Some 35,800 students in Delaware will get out their No. 2 pencils and spend Mar. 13, 17, 18, 20 and 21 taking tests which will significantly affect not only their personal academic careers but also the entire public school system. These days belong to the sixth annual Delaware State Testing Program.

The experience here is being played out throughout the nation as states move to align themselves with the federal 'No Child Left Behind' law enacted in 2002. Here it also is the capstone of the state's education accountability program developed during the 1990s.

When it comes to raising the bar on education standards, Delaware has a lead on the public school establishment in most of her sister states in terms of the proportion of students whose performance it is measuring, according to Wendy Roberts, director of assessment and accountability in the Delaware Department of Education.

While most of the publicity during the past few years has been concentrated on third-, fifth-, eighth- and 10th-graders -- the group now being tested in reading, mathematics and writing -- and the results they achieve, science and social studies tests are also given to fourth- and sixth-graders in October and eighth- and 11th-graders in May.

Parents and teachers, of course, are aware of the testing and the DelDOE's publishing of scores attracts attention, few people are cognizant of what the assessment program entails. Educators at both the administrative and teaching levels have gone to great lengths to establish curriculum standards and determine how students, schools and districts measure up to them.

A key principle in that, Roberts said, is local initiative. The standards were developed by committees of active educators and the content of the tests is largely a local effort. They are published and scored under contract by Texas-based Harcourt Educational Measurement, one of the leading companies in the field. They include some content from the comprehensive Version Nine of the  Stanford Achievement Test but about two-thirds of the content is "Delaware specific."

That, she explained, provides a fair and objective measure of how students fare with curriculums meeting state standards and, in the process, how well their teachers are doing in imparting the required learning.

"We are well satisfied with the program. It is an integral part of our accountability system," Roberts said.

The tests which proctors will draw from sealed packets during the next several days were two years in the making.

Teacher committees come up with appropriate questions -- which include a mixture of multiple-choice, short-response and essay type -- and they are 'field tested' at the appropriate grade levels. Among other things, that pinpoints and eliminates any cultural or other bias that may have slipped in, she said.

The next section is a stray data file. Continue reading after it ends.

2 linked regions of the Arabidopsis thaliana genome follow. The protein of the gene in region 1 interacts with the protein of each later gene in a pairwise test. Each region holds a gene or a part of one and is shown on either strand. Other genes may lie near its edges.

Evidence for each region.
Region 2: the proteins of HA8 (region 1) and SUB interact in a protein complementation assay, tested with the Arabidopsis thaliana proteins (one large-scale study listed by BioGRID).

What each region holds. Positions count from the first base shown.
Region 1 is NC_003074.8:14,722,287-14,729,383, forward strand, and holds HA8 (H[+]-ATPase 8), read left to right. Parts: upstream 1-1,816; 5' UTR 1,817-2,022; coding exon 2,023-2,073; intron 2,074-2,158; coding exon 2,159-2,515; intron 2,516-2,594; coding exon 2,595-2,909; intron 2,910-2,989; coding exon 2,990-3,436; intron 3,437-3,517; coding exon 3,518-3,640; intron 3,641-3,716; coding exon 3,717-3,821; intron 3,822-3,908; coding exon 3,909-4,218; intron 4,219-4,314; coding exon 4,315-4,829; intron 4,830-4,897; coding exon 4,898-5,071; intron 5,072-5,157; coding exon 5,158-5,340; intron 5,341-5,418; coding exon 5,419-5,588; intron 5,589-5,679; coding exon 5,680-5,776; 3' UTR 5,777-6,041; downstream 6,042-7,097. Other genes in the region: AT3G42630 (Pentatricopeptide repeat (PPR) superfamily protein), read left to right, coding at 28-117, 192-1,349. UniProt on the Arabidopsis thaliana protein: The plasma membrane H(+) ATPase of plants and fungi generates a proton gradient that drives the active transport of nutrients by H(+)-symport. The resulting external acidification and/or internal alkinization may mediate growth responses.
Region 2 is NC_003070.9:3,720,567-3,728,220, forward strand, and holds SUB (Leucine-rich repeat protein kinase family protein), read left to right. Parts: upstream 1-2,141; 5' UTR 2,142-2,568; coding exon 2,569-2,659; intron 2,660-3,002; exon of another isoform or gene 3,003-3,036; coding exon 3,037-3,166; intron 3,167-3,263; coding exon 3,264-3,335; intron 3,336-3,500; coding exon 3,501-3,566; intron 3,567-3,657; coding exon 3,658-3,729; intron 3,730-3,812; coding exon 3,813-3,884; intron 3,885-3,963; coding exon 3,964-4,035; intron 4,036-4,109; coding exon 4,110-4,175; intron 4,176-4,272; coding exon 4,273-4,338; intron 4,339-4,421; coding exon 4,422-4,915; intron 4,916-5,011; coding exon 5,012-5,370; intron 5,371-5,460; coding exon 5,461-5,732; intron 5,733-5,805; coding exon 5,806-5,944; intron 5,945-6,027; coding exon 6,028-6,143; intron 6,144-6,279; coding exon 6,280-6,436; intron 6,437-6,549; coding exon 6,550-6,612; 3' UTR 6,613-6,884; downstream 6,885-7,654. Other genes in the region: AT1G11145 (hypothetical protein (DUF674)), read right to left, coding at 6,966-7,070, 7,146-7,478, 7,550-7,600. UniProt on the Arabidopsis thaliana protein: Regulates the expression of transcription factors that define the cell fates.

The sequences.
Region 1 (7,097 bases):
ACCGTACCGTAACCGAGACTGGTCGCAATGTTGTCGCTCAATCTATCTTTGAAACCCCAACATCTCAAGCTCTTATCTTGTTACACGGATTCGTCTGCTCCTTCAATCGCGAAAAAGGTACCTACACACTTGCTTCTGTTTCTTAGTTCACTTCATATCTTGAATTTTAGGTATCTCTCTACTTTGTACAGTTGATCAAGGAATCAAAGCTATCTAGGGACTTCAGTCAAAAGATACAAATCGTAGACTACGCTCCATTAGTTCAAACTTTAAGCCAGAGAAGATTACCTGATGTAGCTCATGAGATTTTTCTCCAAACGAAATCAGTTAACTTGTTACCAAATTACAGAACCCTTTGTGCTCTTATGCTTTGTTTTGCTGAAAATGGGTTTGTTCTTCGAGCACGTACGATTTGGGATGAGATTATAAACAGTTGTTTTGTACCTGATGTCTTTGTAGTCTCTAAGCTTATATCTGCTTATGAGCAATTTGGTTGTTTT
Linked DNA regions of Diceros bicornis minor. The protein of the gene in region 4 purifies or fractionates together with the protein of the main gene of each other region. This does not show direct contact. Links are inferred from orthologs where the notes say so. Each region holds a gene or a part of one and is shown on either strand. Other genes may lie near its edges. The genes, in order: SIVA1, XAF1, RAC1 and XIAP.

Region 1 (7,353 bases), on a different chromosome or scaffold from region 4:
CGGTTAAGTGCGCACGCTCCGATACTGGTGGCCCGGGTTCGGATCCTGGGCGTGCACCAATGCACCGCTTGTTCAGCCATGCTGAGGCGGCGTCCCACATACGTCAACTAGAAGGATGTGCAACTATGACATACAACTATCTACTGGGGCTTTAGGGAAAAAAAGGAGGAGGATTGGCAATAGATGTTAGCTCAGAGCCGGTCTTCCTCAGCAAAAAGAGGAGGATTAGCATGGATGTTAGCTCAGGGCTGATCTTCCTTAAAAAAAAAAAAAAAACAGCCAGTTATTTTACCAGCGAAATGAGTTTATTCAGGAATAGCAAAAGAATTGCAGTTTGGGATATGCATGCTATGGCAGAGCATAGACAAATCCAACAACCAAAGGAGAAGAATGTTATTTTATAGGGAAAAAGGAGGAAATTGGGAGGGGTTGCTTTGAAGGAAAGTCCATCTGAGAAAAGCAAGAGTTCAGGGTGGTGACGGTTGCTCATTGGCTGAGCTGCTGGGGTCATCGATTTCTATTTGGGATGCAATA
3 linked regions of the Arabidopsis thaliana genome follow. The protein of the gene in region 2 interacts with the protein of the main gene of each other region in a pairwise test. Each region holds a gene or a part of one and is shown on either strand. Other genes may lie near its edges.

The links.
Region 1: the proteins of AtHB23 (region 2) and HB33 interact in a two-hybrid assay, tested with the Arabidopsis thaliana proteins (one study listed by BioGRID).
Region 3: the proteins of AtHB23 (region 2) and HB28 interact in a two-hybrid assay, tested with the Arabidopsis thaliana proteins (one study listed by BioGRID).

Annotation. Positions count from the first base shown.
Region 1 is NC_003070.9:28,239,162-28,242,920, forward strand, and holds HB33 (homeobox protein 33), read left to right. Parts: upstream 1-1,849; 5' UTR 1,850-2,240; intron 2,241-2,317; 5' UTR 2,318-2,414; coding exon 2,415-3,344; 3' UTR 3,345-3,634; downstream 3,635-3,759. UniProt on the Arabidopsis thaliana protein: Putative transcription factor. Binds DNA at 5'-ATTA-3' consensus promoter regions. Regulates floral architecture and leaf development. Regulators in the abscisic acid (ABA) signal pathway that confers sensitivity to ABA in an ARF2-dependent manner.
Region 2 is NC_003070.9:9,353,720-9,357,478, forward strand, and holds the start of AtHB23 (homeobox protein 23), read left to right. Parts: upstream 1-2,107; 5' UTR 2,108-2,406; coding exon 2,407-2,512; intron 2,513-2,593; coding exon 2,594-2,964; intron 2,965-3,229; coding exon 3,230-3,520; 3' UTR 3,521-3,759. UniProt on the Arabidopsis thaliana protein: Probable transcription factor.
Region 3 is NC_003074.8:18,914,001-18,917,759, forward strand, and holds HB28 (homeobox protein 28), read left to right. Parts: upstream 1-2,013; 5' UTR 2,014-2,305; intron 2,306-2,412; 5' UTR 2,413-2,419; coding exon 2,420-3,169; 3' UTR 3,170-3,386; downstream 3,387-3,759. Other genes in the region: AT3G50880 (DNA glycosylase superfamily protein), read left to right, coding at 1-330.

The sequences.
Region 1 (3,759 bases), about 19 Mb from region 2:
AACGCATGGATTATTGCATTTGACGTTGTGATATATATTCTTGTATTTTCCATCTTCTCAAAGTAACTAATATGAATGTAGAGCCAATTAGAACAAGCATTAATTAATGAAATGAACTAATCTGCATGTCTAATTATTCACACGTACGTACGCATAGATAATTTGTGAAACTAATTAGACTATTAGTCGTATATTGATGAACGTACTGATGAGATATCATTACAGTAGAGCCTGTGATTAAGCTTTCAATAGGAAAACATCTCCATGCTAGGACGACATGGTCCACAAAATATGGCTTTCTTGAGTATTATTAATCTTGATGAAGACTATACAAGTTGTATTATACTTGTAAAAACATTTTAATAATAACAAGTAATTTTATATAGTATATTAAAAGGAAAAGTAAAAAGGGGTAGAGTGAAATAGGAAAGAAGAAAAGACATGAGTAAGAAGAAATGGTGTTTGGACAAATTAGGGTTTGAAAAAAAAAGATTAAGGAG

Since that occurs two academic years prior to the testing, those children will be in higher grades by the time the questions appear on actual tests.

The committees have to produce between 60 and 80 questions a year.

They also establish criteria that evaluators will use to score the essay-type responses and, again, there are dry runs to evaluate how the scorers at Harcourt adhere to the criteria, Roberts said.

It costs the state about $15 a student to publish and score the tests.

Both the blank tests and the results are controlled by a strict security system, she added. The tests are "kept under lock and key" until testing day. Educators who do have access to the questions are required to sign a confidentially agreement. "Ethics and honor is involved, but there has been no [indication] that has been violated" since the testing program began, she said.

The results are released on a strict timetable. The general public gets the overall tallies for districts and schools; school administrators control access to individual results; teachers get to see individual scores; and parents or guardians receive individual results of their children. DelDOE does not issue a comparison among schools and districts but such can easily be developed, as has been done by the media, by simply ranking the published scores.

Those results determine if students are promoted or require summer school. Tenth grade results begin a two-year process of determining whether a student will graduate and what kind of diploma he or she will receive.

Roberts said there is a widespread misconception that the relatively high stakes involved in the test results lead teachers to 'teach to the test'; that is, concentrate on preparing students to do well on the tests in lieu of giving an understanding of  the subject. Since the tests are directly linked to the state curriculum standards, teachers are able to 'teach to the standards' -- which is what establishing the standards was intended to do.

She said that timing of the test-taking is dictated by the need to have results hack in May in order to determine summer school requirements and grade advancement. To be sure, she acknowledged, new material will be presented during the remaining third of the academic year, but the broad base use to formulate the test questions balances out the 'we haven't been taught that yet' factor. Moreover, she added, the testing is cumulative, including what is supposed to have been learned in prior years.

She said that five years of experience with the testing program and the results it has produced demonstrate that it is an accurate measure of student performance and a statistically valid assessment of trends toward improving that performance.

Posted on March 12,  2003

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Get more information about this topic

Read a Boston Globe account of the Massachusetts testing program
Read an Education Week  primer on the federal 'No Child Left Behind' Act
 

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